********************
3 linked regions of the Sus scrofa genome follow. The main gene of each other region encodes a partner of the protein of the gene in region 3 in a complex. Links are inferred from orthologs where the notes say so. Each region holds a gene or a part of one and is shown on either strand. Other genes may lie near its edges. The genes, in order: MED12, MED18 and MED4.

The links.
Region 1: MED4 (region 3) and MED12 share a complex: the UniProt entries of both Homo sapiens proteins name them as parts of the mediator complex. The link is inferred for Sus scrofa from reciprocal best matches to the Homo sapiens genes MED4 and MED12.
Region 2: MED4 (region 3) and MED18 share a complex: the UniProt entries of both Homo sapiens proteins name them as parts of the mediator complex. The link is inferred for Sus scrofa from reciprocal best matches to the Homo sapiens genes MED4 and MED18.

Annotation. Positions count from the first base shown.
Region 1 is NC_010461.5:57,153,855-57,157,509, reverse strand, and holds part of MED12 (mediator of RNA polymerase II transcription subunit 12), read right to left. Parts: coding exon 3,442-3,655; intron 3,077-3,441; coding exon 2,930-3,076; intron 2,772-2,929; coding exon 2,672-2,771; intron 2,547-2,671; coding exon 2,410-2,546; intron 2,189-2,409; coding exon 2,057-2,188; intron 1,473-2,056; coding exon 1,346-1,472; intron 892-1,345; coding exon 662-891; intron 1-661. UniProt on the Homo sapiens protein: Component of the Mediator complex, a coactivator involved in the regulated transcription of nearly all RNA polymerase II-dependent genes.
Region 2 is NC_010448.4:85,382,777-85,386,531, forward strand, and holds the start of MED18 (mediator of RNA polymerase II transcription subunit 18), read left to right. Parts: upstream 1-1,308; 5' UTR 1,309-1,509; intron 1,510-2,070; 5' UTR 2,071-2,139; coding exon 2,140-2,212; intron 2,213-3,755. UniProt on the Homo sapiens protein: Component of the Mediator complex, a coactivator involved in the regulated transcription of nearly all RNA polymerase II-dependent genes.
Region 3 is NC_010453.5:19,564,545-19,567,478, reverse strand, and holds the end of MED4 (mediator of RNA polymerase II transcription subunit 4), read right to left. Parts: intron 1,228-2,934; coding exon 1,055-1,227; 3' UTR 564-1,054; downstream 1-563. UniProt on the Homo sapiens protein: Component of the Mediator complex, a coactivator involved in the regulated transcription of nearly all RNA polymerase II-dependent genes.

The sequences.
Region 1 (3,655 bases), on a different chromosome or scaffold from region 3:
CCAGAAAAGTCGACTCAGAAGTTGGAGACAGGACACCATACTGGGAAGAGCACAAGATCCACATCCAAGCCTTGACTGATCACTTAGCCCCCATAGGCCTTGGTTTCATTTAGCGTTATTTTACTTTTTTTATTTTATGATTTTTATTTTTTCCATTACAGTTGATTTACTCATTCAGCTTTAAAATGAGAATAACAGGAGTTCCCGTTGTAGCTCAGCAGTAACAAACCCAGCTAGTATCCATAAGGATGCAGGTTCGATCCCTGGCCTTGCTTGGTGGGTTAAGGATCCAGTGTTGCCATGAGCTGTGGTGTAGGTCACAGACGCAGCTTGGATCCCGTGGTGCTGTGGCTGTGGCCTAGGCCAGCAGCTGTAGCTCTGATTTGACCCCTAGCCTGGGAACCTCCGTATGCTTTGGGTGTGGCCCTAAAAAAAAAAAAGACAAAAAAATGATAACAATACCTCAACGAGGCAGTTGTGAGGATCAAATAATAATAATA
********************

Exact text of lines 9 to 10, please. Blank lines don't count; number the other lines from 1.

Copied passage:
The sequences.
Region 1 (3,655 bases), on a different chromosome or scaffold from region 3: